As we move slowly into convention season, there is kind of a dearth of interesting comics news to work through some weeks. Oh sure, we could weigh in on Marvel’s comments at ComicsPRO that the reason their sales are down is because of DC shipping cheaper books, but that’s a little inside baseball even for us. And besides: we all know that the people at Marvel will say absolutely anything if it means Issac Perlmutter turns his Sauron doom-eye back toward Kevin Feige.

So this week, we stick with talking this weeks’ comics, including:

  • Justice League of America #1, written by Steve Orlando with art by Ivan Reis,
  • Darkness Visible #1, written by Mike Carey and Arvind Ethan David with art by Brendan Cahill,
  • The Old Guard #1, written by Greg Rucka with art by Leandro Fernandez
  • Hulk #3, written by Mariko Tamaki with art by Nico Leon, and:
  • The Amazing Spider-Man #24, written by Dan Slott and Christos Gage with art by Giuseppe Camuncoli!

However, the disclaimers:

  • This show contains spoilers. If you don’t want to know how many of this week’s comic books actually feature The Hulk (hint: it’s one fewer than you’d think!), then consider yourself forewarned.
  • This show contains adult, profane language, and is therefore not safe for work. Let’s just say that Rob curses enough about The Clone Conspiracy this week to make the phrase “Ben Reilly” an obscenity by association. So consider using earbuds.

Thanks for listening, suckers!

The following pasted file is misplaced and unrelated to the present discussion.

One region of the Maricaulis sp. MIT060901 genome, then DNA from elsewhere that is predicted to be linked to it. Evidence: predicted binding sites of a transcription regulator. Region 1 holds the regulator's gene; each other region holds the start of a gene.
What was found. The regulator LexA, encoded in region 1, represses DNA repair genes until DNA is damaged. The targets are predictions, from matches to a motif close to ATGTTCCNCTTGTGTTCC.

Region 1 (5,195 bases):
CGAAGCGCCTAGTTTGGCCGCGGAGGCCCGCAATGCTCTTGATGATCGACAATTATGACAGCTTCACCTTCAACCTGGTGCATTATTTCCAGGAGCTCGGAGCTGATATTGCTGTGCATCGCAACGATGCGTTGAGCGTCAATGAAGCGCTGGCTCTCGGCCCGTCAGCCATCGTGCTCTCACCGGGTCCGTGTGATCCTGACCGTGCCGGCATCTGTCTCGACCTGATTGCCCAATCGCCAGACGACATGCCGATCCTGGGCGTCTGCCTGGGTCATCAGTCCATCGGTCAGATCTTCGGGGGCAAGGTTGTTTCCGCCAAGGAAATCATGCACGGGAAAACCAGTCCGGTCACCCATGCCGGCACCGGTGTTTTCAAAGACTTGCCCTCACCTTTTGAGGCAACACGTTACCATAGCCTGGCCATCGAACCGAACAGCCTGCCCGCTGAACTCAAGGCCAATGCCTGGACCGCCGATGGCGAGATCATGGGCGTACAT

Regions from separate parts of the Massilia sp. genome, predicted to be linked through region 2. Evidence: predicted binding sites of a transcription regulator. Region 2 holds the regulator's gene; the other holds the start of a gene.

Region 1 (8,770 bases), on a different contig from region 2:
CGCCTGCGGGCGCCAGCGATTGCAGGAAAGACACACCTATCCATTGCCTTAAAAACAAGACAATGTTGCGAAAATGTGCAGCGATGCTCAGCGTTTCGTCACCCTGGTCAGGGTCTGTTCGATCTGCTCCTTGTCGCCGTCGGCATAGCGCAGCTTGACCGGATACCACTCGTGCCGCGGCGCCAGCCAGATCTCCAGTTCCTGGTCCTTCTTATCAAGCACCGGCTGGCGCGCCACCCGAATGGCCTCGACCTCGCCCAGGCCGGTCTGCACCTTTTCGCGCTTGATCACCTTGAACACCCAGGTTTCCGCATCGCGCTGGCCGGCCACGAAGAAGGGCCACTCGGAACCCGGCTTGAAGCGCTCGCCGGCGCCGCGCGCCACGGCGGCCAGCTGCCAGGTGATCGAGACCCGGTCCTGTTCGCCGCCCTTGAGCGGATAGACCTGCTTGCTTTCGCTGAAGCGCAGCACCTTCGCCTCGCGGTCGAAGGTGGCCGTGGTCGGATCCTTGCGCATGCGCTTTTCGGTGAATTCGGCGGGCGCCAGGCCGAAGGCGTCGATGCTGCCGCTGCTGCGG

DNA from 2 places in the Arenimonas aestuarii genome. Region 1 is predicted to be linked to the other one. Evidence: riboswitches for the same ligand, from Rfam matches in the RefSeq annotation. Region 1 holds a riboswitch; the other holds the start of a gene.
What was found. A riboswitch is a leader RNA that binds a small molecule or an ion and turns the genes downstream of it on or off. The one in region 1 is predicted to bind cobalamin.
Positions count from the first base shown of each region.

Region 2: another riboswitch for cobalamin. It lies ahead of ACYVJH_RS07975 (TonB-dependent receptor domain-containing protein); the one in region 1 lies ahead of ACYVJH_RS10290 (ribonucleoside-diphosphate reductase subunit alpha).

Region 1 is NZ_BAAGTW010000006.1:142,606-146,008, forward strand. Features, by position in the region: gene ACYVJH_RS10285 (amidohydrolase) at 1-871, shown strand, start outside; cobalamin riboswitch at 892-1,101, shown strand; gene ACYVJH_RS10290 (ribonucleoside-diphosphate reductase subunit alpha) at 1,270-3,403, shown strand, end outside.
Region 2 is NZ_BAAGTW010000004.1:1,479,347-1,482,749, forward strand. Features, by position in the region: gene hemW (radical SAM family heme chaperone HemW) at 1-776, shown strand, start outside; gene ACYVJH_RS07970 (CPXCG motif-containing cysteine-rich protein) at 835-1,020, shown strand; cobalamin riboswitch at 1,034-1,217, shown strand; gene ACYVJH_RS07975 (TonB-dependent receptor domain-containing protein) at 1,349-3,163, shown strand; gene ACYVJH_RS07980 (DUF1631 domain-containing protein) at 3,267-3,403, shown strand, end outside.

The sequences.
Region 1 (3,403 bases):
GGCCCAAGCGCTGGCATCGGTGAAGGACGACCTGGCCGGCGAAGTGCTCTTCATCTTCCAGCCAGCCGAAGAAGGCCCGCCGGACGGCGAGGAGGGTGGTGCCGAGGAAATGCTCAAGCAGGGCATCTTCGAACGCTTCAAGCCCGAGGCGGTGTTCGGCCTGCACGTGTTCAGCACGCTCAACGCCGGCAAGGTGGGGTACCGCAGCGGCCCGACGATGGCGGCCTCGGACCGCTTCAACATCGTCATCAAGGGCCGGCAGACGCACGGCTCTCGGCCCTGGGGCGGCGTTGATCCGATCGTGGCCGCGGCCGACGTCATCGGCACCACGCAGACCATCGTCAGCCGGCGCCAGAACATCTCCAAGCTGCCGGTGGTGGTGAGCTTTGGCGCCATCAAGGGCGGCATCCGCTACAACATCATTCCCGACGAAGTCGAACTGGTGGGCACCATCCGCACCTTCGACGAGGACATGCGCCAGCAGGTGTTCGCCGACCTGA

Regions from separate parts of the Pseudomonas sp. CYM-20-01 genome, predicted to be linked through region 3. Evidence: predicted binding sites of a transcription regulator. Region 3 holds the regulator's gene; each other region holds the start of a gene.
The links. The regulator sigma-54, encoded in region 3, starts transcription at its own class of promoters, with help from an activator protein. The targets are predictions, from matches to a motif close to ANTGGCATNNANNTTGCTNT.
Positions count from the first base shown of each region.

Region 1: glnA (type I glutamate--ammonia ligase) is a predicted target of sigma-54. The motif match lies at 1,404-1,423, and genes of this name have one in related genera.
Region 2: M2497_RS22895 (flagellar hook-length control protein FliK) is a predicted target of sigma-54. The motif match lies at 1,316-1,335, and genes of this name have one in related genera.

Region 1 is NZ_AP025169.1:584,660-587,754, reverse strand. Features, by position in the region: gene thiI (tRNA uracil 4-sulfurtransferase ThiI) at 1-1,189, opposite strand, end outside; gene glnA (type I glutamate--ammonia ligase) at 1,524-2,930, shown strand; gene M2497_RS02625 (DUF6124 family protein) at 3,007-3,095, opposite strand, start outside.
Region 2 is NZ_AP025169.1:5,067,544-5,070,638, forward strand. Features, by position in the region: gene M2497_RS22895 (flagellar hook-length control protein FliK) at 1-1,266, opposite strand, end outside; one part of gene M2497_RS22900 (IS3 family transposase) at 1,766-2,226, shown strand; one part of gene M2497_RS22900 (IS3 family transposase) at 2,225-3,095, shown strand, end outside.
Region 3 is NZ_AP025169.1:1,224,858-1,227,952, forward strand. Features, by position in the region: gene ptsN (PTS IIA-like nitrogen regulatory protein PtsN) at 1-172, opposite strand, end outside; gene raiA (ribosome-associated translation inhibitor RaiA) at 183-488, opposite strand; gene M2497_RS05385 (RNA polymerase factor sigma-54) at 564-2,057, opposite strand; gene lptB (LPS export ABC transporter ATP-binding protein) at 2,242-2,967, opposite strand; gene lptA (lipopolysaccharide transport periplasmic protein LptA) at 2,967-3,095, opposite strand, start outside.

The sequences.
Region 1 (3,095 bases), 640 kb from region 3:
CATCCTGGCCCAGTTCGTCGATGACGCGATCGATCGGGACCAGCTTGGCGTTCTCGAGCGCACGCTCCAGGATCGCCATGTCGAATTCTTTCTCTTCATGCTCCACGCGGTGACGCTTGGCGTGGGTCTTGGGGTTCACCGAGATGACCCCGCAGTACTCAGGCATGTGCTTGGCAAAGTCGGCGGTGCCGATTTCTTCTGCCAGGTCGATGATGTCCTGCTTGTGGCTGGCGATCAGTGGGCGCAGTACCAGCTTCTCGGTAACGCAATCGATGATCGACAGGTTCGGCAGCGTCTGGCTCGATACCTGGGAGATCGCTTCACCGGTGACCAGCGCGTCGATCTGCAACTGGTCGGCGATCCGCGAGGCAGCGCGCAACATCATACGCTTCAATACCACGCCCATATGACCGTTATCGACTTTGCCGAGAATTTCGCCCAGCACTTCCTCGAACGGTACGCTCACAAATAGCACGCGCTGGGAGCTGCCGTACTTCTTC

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justice_league_25_cover_2013Editor’s Note: It’s The End Of The World As We Know It, And I Feel Spoiled.

So between spending the week helping the new cat get used to a life where the searing agony of a shot to the nuts happens to stupid humans, and dealing with the first ice and snow falls of the winter (Three times in eight days! I love New England! And I am apparently alone in this affection, since clearly God has forsaken us!), so I am well behind in reading this week’s comics. You’d be surprised how hard it is to concentrate on a simple piece of graphic literature when the cat is yowling and my co-Editor Amanda is asking if I think it would help if she plunked his sack in a snowbank.

It’s hard being a parent, even to a lower beast who shits in a box, loves the taste of network cable, and thinks a laser pointer is the best thing ever despite not being a seven-year-old boy in 1977. So I found it interesting that the first three books I peeled off my stack this evening – Justice League #25, Justice League of America #10 and Cataclysm: Ultimate Comics Spider-Man #2 – all were about, on some level, the relationships between heroes (or anti-heroes) and their parents.

And all three books range from pretty good to excellent, but while I would normally review each of them in depth, well, it is Monday, and to compose my usual type of review for each comic would take me three hours and about 1,200 words to review, meaning there is no way in hell I could get them done before the new comics drop on Wednesday. So for a change, I’ll just write a couple of paragraphs about each, in ascending order of my opinion of them.

Assuming, of course, that this cat doesn’t decide to use my leg to sharpen his claws to remind me that I should be spending my money on scratching posts rather than silly things like neutering. Or comic books.

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justice_league_of_america_1_cover_2013Editor’s Note: Gathered together from the cosmic reaches of the universe – here in this great Hall of Justice – are the most powerful forces of spoilers ever assembled.

This isn’t like The Suicide Squad.

– Steve Trevor